Robert Macht is a Javanese gamelan expert whose latest album Suite for Javanese Gamelan and Synthesizer
demonstrates his creative versatility with the form. Macht has composed works for numerous orchestras, chamber ensembles, and gamelan ensembles, and has taught at several American universities.
I recently asked Robert Macht about his interest in Javanese gamelan.
Paula: What is the story behind your album Suite for Javanese Gamelan and Sythnesizer?
Robert: The genesis of my album for Gamelan and Synthesizer was a trip I
made to Indonesia in 1997. I was invited by the Nusantara Symphony
Orchestra to perform my piece "Kreasi Baru" (New Creation) for gamelan
and orchestra in Jakarta. During that trip I became fascinated by the
stark contrasts of Java. Modern skyscrapers and bamboo huts, western
pop music and ancient gamelan music, jet planes and horse drawn
carriages all coexist side by side in Jakarta. So adding synthesizer to
gamelan seemed quite natural after that.
Paula: What is your background in gamelan?
Robert: My background in gamelan consists of about 6 months of study in Java
with Pak Walika, and I played with the Indonesian Embassy Gamelan in
Washington D.C. for about a year.
Paula: For those who don't know, could you explain the differences between Javanese gamelan and Balinese gamelan?
Robert: Some of the major differences between Javanese and Balinese Gamelan
are: Javanese gamelan is lower and slower, with an emphasis on
overlapping patterns at different rhythmic levels of speed. There is
room for some improvisation within strict boundaries in Javanese
Gamelan, and vocals are frequently important. Balinese gamelan is full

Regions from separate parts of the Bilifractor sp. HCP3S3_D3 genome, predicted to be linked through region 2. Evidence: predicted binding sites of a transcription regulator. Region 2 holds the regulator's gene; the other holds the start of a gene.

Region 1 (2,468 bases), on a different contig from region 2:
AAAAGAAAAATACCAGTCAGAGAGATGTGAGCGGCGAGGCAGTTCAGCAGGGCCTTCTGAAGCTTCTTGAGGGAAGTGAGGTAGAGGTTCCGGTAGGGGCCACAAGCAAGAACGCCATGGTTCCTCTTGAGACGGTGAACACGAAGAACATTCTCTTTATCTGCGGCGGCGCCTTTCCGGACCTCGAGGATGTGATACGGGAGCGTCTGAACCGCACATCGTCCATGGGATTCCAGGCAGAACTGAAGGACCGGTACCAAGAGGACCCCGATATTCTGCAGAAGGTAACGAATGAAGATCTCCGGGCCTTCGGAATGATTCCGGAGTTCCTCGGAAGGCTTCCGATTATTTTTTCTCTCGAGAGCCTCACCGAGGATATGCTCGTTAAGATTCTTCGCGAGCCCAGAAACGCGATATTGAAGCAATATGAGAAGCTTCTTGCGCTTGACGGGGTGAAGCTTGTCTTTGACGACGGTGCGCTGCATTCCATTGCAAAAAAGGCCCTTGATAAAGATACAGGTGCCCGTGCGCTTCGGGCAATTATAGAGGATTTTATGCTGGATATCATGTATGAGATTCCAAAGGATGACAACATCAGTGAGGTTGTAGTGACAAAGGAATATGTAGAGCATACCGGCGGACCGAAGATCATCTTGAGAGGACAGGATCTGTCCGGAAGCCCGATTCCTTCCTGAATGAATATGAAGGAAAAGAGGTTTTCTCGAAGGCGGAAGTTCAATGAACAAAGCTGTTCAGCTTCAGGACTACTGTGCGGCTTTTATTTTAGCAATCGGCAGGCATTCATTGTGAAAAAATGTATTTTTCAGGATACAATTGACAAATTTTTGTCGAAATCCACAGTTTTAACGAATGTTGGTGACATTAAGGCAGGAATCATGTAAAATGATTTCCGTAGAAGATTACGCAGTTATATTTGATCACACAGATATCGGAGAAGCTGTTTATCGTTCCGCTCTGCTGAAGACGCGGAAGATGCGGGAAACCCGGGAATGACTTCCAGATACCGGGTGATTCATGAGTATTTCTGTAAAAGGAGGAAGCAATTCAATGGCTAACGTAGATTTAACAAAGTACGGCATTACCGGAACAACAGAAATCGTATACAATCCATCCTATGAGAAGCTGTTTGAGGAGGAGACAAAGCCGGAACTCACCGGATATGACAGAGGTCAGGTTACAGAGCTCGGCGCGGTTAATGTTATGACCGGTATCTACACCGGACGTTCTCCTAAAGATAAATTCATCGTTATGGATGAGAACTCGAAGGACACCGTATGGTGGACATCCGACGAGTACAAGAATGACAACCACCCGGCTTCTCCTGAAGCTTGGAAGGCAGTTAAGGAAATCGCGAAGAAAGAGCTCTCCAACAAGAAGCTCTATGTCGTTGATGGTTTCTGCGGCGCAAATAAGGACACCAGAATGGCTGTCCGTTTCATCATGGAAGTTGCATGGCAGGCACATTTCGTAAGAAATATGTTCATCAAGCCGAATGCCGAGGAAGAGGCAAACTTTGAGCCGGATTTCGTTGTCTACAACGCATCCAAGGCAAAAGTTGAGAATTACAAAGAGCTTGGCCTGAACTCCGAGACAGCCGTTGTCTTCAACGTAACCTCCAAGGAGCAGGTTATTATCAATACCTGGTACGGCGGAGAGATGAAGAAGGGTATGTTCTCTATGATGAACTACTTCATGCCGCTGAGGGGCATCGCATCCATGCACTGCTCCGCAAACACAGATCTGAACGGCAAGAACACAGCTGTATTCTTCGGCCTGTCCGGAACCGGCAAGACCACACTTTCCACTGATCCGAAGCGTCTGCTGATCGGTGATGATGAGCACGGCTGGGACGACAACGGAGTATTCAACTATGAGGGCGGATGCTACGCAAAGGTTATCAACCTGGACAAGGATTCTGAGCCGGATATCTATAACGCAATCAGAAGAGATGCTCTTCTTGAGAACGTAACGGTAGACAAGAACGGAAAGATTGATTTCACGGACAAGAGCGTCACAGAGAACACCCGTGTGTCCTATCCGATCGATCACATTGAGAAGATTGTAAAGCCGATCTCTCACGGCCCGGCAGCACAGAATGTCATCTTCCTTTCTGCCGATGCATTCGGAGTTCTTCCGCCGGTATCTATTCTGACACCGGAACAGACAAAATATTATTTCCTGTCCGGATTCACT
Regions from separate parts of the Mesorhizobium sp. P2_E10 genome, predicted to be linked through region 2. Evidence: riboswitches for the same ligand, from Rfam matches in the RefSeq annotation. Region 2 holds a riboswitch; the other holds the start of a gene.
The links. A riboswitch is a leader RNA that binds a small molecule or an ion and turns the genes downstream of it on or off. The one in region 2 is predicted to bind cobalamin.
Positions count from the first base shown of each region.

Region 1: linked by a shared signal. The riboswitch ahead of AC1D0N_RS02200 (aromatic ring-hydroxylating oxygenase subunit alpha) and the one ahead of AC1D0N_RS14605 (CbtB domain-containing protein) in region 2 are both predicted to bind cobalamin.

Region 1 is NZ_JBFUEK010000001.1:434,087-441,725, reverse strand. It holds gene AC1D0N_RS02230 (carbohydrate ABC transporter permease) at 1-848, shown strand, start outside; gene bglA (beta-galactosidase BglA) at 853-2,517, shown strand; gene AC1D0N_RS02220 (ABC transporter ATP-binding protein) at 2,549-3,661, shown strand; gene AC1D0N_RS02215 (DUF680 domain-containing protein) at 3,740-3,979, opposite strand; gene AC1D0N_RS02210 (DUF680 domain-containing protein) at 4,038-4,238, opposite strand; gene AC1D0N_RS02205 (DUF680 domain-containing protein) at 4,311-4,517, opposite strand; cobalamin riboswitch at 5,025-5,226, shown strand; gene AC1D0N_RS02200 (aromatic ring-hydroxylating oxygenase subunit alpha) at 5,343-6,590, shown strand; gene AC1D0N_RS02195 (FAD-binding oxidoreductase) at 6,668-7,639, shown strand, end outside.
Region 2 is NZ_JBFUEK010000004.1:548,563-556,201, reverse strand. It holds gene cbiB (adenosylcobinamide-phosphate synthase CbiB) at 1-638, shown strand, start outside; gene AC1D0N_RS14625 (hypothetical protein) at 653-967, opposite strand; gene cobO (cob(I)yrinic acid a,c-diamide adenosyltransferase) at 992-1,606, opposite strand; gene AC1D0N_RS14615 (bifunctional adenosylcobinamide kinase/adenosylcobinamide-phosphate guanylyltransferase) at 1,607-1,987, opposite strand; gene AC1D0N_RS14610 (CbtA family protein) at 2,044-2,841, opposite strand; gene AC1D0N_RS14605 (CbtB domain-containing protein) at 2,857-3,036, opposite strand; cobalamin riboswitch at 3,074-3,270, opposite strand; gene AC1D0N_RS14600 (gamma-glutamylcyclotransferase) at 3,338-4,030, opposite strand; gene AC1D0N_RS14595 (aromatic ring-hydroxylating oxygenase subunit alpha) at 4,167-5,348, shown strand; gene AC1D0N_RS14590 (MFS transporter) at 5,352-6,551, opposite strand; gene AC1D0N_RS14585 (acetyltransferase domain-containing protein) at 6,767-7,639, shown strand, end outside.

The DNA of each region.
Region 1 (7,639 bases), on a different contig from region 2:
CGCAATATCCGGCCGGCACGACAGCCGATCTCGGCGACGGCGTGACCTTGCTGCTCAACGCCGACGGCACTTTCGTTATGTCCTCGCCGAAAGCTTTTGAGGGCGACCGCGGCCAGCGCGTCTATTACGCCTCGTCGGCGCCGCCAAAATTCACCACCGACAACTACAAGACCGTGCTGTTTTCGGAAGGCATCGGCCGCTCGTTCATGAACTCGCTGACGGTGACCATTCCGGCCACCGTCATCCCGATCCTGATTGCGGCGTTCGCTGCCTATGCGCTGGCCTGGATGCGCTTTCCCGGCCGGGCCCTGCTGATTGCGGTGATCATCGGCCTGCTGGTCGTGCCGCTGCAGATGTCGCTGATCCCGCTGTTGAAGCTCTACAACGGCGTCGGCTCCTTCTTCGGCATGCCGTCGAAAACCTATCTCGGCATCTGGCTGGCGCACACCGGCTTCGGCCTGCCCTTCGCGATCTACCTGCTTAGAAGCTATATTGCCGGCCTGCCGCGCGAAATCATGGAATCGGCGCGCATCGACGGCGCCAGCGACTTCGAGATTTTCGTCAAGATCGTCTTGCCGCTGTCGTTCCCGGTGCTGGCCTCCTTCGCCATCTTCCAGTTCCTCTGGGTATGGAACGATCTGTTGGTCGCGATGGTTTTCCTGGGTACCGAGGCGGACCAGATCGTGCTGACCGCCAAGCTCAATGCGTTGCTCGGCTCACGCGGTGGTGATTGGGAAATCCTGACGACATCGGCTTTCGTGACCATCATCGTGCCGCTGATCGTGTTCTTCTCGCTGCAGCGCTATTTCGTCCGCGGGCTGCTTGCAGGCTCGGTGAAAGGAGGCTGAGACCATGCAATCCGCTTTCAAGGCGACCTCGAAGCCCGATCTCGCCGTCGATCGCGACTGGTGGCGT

of sharp contrasts of dynamics and tempo. The music can sound almost
violent at times. There is much contemporary composition going on in
Bali. Both Javanese and Balinese Gamelan are frequently used to
acompany dance or shadow puppets.
Paula: What are your goals as an artist?
Robert: My goal as an artist is to make beautiful music that I enjoy playing
and creating. I hope other people will enjoy my music too.
Paula: Can you talk about some of your current projects?
Robert: Iíve just finished another gamelan album. This one is called
"Vishnu". This CD highlights Javanese gamelan mixed with other
instruments. Tabla, Bamboo flute, drums from Ghana, a string instrument
from china called the "Zheng" and synthesizer are all used on various
tracks of "Vishnu". The clear, precise and classically trained soprano
vocalist Hyunah Yu sings on many of the selections. Right now Iím
composing a work which was commissioned by the Baltimore Chamber
Orchestra called "Waniugo". This work is inspired by the harmonies of
C.P.E. Bach and the rhythms of African Pop music. This Three movement
work will premier in October.
You can buy Robert Macht's album by calling The Dorian Group at 1-800-DORIAN-6.
Although Robert does not yet have a Web site, he lists a site by Jody Diamond,
a gamelan performer and promotor, as a favorite.
Graphic courtesy of Robert Macht.